This paper is concerned with the mathematical modelling of Tsallis entropy in product MV-algebra dynamical systems. We define the Tsallis entropy of order α , where α ( 0 , 1 ) ( 1 , ) , of a partition in a product MV-algebra and its conditional version and we examine their properties. Among other, it is shown that the Tsallis entropy of order α , where α > 1 , has the property of sub-additivity. This property allows us to define, for α > 1 , the Tsallis entropy of a product MV-algebra dynamical system. It is proven that the proposed entropy measure is invariant under isomorphism of product MV-algebra dynamical systems. Full article
(This article belongs to the Special Issue Entropy in Dynamic Systems) Printed Edition available
Open AccessArticle
A Novel Image Encryption Scheme Based on Self-Synchronous Chaotic Stream Cipher and Wavelet Transform
Entropy 2018, 20(6), 445; https://doi.org/10.3390/e20060445 - 06 Jun 2018
Cited by 7
Abstract
In this paper, a novel image encryption scheme is proposed for the secure transmission of image data. A self-synchronous chaotic stream cipher is designed with the purpose of resisting active attack and ensures the limited error propagation of image data. Two-dimensional discrete wavelet [...] Read more.
In this paper, a novel image encryption scheme is proposed for the secure transmission of image data. A self-synchronous chaotic stream cipher is designed with the purpose of resisting active attack and ensures the limited error propagation of image data. Two-dimensional discrete wavelet transform and Arnold mapping are used to scramble the pixel value of the original image. A four-dimensional hyperchaotic system with four positive Lyapunov exponents serve as the chaotic sequence generator of the self-synchronous stream cipher in order to enhance the security and complexity of the image encryption system. Finally, the simulation experiment results show that this image encryption scheme is both reliable and secure. Full article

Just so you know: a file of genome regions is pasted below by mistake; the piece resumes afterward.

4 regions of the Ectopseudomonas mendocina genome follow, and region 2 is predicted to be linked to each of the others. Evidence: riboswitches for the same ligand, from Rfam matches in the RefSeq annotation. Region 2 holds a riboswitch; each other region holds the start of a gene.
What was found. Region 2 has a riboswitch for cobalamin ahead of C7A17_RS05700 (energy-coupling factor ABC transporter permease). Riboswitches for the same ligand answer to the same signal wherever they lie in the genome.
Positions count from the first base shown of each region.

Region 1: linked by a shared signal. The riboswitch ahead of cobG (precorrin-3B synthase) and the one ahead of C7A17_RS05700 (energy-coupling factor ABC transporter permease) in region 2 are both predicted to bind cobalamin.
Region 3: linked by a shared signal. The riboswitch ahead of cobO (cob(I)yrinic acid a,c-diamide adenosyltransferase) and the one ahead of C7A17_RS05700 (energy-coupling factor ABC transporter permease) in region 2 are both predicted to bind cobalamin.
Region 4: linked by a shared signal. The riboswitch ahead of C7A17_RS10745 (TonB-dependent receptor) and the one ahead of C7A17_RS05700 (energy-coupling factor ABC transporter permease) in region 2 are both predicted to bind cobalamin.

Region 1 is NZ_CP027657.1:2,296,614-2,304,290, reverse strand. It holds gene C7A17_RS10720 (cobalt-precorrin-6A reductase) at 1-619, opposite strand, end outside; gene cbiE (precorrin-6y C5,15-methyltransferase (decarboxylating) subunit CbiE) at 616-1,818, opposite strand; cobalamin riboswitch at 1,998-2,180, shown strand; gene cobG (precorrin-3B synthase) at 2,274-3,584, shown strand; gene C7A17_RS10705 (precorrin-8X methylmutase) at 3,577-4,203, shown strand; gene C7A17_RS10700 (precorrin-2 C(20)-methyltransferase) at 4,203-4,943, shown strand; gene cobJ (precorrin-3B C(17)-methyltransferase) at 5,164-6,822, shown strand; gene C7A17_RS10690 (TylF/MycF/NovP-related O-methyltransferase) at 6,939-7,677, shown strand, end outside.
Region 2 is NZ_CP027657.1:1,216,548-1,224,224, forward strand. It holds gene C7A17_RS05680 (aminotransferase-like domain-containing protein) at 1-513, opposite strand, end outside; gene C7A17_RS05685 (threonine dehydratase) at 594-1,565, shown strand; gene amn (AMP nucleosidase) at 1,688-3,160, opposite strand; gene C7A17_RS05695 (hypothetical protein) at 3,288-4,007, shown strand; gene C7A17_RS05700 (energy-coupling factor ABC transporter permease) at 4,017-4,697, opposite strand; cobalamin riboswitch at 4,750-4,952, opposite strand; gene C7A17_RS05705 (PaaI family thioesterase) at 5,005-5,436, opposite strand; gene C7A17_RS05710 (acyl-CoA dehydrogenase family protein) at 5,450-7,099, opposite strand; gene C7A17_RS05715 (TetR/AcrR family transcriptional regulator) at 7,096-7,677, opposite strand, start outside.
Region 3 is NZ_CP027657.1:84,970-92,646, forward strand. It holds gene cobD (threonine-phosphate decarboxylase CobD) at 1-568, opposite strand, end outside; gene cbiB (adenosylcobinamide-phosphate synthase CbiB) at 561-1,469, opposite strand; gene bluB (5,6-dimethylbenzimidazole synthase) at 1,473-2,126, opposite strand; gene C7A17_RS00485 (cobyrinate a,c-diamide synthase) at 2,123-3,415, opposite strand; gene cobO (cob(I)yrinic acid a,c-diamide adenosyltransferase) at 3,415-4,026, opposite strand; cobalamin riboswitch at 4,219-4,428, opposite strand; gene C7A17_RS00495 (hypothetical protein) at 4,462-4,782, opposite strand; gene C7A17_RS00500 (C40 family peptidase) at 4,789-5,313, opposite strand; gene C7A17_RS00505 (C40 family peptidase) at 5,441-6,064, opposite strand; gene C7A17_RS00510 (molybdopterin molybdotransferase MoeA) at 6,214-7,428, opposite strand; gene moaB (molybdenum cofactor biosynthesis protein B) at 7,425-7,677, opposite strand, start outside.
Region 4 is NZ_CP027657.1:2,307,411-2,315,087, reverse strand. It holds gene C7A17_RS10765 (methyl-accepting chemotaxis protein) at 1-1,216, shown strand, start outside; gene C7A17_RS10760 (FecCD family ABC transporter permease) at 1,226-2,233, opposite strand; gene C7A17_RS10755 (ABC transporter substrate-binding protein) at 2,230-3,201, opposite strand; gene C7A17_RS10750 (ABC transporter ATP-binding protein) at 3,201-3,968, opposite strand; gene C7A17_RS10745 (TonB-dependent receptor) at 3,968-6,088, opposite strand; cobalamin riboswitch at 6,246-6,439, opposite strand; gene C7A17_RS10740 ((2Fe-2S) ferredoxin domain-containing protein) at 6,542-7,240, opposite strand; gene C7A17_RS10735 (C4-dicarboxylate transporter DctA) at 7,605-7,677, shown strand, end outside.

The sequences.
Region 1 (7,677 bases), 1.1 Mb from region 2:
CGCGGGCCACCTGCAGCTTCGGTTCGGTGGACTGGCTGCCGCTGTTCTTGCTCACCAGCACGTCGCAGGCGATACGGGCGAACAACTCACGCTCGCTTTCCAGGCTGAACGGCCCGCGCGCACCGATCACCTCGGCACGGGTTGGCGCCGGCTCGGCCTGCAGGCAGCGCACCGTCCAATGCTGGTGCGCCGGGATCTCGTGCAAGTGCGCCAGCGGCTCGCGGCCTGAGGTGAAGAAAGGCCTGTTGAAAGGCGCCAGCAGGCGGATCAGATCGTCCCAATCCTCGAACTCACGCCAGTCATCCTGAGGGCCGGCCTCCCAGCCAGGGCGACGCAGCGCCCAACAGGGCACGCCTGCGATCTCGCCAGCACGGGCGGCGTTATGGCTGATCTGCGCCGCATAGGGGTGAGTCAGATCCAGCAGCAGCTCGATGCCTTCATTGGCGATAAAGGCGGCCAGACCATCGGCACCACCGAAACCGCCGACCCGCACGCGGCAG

(This article belongs to the Special Issue Entropy in Dynamic Systems) Printed Edition available
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Open AccessArticle
The General Solution of Singular Fractional-Order Linear Time-Invariant Continuous Systems with Regular Pencils
Entropy 2018, 20(6), 400; https://doi.org/10.3390/e20060400 - 23 May 2018
Cited by 6
Abstract
This paper introduces a general solution of singular fractional-order linear-time invariant (FoLTI) continuous systems using the Adomian Decomposition Method (ADM) based on the Caputo's definition of the fractional-order derivative. The complexity of their entropy lies in defining the complete solution of such systems, [...] Read more.
This paper introduces a general solution of singular fractional-order linear-time invariant (FoLTI) continuous systems using the Adomian Decomposition Method (ADM) based on the Caputo's definition of the fractional-order derivative. The complexity of their entropy lies in defining the complete solution of such systems, which depends on introducing a method of decomposing their dynamic states from their static states. The solution is formulated by converting the singular system of regular pencils into a recursive form using the sequence of transformations, which separates the dynamic variables from the algebraic variables. The main idea of this work is demonstrated via numerical examples. Full article